Fully funded, school-based counselling needs to be available in all state-funded secondary schools and academies, to help support rising numbers of children and young people reporting mental health issues during COVID-19, the LGA has said.
The number of young people in contact with mental health services in England increased by nearly a third (29 per cent), to 305,802 in February 2021, from 237,088 in March 2020, according to the latest figures.
It is estimated that 1.5 million children and young people will need support for their mental health as a direct result of the pandemic over the next three to five years.
The LGA said the Government should use the Spending Review to invest at least £100 million a year into rolling out school-based counselling to all state secondary schools and academies, which would ensure access to a school counsellor for at least two days a week for more than 90 per cent of schools. This would complement the existing rollout of mental health support teams in schools.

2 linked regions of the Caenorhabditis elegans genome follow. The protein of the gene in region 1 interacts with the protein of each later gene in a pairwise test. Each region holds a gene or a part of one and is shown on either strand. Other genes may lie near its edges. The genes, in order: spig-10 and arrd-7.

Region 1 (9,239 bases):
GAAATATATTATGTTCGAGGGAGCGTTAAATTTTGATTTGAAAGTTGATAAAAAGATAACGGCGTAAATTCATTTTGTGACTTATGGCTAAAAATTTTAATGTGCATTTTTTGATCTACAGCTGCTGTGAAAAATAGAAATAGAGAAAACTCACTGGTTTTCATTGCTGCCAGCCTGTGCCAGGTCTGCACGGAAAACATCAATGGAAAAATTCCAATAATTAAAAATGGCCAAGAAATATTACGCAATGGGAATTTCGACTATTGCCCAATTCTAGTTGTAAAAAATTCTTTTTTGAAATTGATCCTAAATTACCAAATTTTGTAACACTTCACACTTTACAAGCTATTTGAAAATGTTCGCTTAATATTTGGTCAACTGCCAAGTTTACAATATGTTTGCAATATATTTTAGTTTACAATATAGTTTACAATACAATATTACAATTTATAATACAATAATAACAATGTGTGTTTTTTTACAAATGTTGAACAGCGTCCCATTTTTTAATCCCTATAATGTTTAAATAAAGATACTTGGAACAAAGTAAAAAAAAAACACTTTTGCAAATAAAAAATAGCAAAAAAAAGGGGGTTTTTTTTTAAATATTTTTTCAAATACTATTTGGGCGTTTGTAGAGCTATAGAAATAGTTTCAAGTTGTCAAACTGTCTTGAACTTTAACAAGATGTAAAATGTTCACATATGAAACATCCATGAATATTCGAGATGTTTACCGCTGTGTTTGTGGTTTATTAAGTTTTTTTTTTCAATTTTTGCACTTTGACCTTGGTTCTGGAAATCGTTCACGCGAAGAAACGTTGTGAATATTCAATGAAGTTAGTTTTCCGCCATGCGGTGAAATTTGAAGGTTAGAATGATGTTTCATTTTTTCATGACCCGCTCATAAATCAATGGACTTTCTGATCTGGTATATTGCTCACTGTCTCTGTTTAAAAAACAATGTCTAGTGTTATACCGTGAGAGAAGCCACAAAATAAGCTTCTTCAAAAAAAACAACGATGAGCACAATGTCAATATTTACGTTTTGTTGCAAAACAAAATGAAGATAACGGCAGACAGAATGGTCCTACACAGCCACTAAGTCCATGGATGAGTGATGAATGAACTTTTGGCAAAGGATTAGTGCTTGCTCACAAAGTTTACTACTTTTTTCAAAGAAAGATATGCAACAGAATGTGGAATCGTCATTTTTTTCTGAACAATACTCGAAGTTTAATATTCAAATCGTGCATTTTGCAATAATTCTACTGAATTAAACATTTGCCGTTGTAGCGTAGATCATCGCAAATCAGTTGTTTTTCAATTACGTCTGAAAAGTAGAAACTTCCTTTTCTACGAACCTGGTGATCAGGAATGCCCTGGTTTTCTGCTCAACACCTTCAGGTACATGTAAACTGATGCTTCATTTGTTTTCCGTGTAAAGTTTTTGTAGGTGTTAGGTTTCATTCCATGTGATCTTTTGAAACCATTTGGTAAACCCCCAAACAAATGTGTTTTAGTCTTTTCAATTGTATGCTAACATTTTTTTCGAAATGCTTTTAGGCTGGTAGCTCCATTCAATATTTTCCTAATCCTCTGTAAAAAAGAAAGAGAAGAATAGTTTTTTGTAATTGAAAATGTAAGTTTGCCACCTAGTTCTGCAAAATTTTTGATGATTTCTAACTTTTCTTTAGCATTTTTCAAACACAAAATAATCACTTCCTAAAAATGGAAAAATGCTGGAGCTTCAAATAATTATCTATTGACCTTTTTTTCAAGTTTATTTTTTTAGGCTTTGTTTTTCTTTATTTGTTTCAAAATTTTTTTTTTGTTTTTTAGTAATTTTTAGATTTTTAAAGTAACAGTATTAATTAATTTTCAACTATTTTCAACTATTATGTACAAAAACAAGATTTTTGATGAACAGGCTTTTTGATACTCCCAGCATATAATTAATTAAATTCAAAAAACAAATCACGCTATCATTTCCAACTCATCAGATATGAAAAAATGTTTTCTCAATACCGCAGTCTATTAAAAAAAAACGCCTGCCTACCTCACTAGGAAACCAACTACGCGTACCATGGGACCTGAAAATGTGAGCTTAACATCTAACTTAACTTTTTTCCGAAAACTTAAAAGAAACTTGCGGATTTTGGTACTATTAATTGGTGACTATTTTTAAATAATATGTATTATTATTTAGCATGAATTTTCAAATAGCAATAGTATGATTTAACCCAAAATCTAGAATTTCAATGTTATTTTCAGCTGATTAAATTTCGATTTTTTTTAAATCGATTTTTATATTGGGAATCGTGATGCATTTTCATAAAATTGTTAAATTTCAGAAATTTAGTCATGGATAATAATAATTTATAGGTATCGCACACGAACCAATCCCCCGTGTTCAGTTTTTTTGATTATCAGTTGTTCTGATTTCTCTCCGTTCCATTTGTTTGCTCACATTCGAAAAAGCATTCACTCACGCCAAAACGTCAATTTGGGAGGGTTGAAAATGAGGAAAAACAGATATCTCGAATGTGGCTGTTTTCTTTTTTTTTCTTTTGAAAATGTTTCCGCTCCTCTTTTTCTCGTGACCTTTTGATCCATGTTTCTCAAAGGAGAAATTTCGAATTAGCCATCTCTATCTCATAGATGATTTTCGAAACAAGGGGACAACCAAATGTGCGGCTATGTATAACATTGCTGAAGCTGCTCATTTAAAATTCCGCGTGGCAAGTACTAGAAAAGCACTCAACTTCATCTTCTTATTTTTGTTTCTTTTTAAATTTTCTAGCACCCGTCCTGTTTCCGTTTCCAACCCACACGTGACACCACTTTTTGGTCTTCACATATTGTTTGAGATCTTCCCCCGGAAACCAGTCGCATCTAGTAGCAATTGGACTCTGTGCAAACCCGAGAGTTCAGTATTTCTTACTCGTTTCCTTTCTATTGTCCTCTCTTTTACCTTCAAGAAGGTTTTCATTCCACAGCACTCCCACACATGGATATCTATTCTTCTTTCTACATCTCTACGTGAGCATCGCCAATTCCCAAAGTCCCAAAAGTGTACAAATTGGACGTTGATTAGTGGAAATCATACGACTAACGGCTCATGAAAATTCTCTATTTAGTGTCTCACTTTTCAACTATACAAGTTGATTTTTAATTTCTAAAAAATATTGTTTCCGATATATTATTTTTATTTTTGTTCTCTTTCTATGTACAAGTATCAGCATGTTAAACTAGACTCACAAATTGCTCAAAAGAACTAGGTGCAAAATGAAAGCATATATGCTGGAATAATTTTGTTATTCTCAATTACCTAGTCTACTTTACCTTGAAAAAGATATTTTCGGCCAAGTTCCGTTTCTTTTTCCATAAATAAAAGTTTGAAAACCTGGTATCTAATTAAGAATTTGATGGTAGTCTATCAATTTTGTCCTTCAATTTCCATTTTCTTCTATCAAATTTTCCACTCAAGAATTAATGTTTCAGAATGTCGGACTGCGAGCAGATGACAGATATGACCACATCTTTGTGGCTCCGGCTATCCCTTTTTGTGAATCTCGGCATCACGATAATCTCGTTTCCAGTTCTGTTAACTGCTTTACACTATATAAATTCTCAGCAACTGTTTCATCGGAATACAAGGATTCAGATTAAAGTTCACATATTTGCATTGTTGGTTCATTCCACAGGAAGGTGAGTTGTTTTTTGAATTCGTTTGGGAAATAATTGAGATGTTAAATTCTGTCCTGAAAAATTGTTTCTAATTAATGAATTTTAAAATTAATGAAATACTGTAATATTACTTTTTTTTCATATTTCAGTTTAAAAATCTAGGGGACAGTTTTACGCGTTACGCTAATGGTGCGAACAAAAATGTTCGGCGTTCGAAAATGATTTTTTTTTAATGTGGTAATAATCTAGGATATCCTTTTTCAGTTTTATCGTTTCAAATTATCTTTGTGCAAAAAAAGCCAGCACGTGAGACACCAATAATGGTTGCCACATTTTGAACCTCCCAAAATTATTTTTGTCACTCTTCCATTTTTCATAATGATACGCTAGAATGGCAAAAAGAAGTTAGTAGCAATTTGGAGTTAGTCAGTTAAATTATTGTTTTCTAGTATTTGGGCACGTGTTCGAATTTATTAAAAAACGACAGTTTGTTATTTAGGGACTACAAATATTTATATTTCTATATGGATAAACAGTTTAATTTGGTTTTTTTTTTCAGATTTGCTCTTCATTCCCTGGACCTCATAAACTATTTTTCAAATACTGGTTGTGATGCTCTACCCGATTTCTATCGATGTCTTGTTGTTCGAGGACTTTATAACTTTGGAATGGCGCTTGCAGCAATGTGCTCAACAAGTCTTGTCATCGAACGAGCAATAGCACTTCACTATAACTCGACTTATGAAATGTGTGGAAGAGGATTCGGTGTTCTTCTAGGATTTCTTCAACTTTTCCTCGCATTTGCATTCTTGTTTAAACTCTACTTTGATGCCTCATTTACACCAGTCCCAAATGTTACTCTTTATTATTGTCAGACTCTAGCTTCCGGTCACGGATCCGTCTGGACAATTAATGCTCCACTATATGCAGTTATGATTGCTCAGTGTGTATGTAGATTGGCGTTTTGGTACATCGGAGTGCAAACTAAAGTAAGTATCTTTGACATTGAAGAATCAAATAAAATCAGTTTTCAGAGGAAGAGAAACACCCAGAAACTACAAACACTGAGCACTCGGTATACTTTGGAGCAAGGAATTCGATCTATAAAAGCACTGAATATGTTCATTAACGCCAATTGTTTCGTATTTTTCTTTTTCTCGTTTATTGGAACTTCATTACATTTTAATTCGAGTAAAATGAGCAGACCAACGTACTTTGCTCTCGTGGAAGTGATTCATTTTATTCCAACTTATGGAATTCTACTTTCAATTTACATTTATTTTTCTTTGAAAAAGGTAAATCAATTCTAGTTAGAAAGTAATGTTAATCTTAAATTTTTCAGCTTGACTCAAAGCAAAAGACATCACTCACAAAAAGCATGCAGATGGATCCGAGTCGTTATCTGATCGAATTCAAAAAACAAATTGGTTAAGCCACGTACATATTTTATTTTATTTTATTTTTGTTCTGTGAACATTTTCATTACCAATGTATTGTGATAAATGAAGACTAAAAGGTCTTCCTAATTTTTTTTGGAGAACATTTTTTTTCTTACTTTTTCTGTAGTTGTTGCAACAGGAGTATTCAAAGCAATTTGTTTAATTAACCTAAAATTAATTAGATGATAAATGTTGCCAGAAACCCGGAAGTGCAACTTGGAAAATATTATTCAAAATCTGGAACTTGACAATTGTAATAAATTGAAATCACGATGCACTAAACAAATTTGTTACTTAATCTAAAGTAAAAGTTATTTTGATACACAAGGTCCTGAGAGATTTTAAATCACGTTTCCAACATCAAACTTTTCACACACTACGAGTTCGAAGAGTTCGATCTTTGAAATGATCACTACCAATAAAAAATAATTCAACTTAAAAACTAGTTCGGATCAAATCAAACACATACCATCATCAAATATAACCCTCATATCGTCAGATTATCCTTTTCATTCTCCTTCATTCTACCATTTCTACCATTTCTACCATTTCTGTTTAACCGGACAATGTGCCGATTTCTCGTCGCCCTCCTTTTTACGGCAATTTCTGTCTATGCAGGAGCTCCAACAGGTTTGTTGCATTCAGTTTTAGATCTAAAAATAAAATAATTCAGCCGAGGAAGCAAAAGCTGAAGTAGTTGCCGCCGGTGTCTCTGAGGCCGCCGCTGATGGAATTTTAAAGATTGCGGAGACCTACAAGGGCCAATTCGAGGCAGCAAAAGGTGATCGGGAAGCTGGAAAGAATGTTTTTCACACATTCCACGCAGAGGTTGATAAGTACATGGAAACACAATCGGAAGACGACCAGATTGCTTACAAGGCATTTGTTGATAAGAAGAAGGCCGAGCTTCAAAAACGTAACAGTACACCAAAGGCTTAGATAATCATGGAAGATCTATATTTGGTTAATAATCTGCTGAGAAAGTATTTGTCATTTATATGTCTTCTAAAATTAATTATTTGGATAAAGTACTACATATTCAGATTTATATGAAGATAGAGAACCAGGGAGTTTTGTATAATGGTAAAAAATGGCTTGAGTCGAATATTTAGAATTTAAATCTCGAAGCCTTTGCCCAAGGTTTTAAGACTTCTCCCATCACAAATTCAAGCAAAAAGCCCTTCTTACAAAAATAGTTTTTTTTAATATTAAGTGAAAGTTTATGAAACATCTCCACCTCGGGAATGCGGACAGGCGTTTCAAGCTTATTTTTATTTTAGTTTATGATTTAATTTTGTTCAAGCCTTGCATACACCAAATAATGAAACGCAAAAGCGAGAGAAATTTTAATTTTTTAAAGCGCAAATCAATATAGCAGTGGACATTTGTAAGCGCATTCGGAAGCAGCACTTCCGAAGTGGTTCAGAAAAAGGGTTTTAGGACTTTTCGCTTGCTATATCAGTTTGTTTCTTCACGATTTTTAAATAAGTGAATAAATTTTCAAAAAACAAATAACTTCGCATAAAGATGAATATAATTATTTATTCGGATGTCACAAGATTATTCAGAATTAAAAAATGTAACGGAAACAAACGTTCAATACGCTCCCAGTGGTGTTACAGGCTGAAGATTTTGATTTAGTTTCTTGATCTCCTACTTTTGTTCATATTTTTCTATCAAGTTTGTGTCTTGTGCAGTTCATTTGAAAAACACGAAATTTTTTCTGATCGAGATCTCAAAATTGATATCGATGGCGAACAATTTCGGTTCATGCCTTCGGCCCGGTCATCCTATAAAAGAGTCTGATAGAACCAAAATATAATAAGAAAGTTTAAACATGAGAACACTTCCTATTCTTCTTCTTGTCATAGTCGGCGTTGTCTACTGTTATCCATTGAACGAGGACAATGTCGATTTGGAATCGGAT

The LGA has also urged government to invest £900 million in the public health grant, to return it to its 2015/16 level in real terms.
It said that three-quarters of mental health problems first emerge before the age of 24, so it makes sense economically to invest in mental health support for young people.
Cllr Anntoinette Bramble, Chair of the LGA’s Children and Wellbeing Board, said: “With reports showing increasing numbers of young people seeking mental health support during the pandemic, it is crucial that early intervention and prevention services, such as school counselling – where pupils may feel more able to confide in trusted professionals – are able to help children avoid reaching crisis point in the first place.”